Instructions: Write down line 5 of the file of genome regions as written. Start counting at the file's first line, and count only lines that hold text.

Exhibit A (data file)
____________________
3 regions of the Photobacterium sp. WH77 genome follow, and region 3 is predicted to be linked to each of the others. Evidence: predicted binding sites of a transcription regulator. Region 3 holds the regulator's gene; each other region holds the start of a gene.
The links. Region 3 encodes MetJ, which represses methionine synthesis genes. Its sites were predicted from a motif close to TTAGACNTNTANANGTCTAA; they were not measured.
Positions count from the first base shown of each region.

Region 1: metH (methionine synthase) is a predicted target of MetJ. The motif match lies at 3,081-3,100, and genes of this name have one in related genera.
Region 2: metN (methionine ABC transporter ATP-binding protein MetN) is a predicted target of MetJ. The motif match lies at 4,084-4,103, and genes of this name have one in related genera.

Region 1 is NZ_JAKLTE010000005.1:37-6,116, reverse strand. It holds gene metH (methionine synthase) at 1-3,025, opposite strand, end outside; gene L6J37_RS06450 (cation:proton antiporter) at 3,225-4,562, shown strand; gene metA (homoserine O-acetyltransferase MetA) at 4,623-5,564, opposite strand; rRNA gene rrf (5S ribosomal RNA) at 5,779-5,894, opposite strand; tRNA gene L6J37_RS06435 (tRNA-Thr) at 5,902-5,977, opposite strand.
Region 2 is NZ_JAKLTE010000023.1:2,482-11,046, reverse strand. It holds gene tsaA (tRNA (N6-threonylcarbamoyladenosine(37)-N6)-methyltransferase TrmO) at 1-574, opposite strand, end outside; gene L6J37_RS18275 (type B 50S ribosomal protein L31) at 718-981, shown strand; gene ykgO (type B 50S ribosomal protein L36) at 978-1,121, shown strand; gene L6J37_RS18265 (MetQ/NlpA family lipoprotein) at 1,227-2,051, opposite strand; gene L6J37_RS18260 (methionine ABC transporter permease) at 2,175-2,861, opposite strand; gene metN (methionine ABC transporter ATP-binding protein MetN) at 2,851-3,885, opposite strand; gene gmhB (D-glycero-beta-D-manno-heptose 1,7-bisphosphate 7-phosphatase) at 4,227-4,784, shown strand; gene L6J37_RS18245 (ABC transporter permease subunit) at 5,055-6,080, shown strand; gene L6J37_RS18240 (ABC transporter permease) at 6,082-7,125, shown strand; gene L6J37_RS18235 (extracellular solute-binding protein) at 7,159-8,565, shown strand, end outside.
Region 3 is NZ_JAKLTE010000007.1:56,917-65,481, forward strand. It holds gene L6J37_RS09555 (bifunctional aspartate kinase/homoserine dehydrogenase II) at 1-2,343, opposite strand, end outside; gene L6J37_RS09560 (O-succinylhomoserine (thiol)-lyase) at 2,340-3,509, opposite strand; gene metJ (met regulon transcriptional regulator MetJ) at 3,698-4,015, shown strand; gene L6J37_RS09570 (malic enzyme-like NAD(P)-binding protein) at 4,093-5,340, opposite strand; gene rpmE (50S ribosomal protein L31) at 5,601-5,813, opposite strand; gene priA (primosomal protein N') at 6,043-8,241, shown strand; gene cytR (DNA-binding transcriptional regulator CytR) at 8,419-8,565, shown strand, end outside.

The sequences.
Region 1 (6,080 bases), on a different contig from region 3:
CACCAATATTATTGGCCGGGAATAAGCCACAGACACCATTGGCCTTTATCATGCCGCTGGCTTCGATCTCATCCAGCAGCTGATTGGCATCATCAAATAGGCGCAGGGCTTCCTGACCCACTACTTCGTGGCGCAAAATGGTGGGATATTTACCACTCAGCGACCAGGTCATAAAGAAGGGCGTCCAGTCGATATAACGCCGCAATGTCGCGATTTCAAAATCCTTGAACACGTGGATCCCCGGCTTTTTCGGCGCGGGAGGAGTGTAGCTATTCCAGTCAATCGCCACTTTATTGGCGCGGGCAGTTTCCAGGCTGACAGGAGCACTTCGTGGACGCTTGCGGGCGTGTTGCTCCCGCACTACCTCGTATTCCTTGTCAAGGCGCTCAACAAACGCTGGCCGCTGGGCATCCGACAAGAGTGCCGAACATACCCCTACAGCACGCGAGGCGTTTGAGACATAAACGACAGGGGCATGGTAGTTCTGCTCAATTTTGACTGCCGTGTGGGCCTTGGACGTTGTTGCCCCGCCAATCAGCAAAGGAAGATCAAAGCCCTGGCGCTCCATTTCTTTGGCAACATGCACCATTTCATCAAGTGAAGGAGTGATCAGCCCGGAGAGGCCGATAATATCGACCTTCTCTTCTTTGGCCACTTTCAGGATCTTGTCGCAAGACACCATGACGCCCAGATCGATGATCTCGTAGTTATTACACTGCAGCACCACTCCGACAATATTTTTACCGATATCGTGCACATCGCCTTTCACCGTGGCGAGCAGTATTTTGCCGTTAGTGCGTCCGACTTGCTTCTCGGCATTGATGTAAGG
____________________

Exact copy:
Region 2: metN (methionine ABC transporter ATP-binding protein MetN) is a predicted target of MetJ. The motif match lies at 4,084-4,103, and genes of this name have one in related genera.